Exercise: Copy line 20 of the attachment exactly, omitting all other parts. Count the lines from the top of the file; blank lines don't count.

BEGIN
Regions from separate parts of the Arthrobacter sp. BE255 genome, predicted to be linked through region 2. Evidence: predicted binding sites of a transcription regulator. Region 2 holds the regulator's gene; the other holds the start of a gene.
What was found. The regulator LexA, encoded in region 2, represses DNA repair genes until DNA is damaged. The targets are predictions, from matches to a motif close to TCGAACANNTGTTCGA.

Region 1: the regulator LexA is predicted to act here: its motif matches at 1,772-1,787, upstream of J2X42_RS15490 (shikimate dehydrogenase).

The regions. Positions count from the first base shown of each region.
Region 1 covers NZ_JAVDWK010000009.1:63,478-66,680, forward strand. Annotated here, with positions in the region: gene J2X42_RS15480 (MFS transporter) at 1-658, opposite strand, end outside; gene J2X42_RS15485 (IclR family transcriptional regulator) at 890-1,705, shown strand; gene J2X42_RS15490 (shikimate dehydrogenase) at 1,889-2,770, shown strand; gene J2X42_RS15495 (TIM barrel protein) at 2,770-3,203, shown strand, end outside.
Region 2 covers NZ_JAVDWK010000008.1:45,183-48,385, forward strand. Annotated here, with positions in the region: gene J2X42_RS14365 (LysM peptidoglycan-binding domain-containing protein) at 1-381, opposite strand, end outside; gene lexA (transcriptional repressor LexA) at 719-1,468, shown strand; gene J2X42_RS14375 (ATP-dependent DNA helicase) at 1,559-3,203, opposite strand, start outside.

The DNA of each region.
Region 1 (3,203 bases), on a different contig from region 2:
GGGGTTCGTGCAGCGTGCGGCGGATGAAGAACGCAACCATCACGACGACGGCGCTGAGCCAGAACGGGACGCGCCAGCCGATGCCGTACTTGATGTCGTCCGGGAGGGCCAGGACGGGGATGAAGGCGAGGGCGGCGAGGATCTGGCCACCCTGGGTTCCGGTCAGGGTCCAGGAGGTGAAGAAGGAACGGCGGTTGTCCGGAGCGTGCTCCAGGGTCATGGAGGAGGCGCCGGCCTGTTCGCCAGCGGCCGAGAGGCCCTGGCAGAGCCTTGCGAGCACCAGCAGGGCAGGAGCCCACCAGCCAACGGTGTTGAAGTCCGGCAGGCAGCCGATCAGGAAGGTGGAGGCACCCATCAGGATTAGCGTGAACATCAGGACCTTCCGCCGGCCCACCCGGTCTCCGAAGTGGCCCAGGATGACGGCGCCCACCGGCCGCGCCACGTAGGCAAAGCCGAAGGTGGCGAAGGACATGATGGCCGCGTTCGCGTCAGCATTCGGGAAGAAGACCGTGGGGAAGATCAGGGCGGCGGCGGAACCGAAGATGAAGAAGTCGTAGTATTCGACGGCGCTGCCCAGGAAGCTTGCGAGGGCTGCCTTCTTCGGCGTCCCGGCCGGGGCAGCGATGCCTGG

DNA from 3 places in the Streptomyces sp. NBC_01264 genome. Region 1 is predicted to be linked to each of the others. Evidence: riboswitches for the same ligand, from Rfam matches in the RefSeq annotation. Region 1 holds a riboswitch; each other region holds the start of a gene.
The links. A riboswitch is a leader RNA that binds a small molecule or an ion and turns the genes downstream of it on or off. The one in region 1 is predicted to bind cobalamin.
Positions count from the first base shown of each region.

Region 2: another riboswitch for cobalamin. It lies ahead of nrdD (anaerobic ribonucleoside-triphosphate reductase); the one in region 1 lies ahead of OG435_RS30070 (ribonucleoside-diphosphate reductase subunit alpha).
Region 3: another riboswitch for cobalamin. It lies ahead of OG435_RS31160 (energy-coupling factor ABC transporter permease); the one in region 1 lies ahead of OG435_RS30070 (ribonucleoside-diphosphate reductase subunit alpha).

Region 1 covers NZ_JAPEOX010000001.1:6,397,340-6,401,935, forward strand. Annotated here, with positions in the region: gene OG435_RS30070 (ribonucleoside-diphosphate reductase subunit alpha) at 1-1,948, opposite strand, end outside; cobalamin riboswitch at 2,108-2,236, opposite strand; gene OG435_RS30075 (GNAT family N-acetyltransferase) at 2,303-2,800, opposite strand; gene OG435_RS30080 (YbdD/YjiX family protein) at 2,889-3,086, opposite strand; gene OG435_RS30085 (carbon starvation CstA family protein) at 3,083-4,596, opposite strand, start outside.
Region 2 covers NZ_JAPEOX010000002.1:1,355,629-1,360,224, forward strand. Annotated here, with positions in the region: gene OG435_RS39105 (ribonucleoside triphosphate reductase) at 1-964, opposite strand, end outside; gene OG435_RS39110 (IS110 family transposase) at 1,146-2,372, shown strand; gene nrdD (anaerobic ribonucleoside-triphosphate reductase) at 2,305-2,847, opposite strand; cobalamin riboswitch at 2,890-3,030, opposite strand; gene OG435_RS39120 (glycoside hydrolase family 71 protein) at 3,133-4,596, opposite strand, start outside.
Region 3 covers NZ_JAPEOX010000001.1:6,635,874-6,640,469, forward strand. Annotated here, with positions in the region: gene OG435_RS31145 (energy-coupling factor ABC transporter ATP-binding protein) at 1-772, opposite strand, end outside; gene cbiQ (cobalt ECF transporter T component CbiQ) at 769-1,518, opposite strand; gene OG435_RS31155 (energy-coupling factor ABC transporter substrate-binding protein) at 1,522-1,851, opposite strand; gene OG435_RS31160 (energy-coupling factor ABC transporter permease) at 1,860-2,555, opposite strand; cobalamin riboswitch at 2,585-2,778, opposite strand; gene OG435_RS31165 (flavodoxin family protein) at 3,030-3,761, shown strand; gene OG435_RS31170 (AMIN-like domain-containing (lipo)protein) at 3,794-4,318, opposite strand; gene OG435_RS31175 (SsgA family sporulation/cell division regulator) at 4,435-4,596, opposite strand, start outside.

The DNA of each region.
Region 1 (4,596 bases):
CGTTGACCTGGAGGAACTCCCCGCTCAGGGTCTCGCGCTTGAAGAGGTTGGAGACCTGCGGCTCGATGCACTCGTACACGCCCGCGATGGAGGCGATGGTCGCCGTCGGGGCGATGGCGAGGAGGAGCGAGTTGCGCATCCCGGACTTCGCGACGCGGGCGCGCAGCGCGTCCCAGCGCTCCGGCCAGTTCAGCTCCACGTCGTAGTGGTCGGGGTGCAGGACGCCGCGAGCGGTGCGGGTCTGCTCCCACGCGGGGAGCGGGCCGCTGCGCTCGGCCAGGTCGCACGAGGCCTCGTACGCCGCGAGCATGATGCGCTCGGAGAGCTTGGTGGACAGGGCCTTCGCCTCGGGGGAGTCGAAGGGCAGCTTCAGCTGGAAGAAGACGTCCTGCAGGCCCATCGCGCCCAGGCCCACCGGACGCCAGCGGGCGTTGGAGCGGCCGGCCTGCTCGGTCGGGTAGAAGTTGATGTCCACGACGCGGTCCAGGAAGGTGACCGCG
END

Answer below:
CGTTGACCTGGAGGAACTCCCCGCTCAGGGTCTCGCGCTTGAAGAGGTTGGAGACCTGCGGCTCGATGCACTCGTACACGCCCGCGATGGAGGCGATGGTCGCCGTCGGGGCGATGGCGAGGAGGAGCGAGTTGCGCATCCCGGACTTCGCGACGCGGGCGCGCAGCGCGTCCCAGCGCTCCGGCCAGTTCAGCTCCACGTCGTAGTGGTCGGGGTGCAGGACGCCGCGAGCGGTGCGGGTCTGCTCCCACGCGGGGAGCGGGCCGCTGCGCTCGGCCAGGTCGCACGAGGCCTCGTACGCCGCGAGCATGATGCGCTCGGAGAGCTTGGTGGACAGGGCCTTCGCCTCGGGGGAGTCGAAGGGCAGCTTCAGCTGGAAGAAGACGTCCTGCAGGCCCATCGCGCCCAGGCCCACCGGACGCCAGCGGGCGTTGGAGCGGCCGGCCTGCTCGGTCGGGTAGAAGTTGATGTCCACGACGCGGTCCAGGAAGGTGACCGCG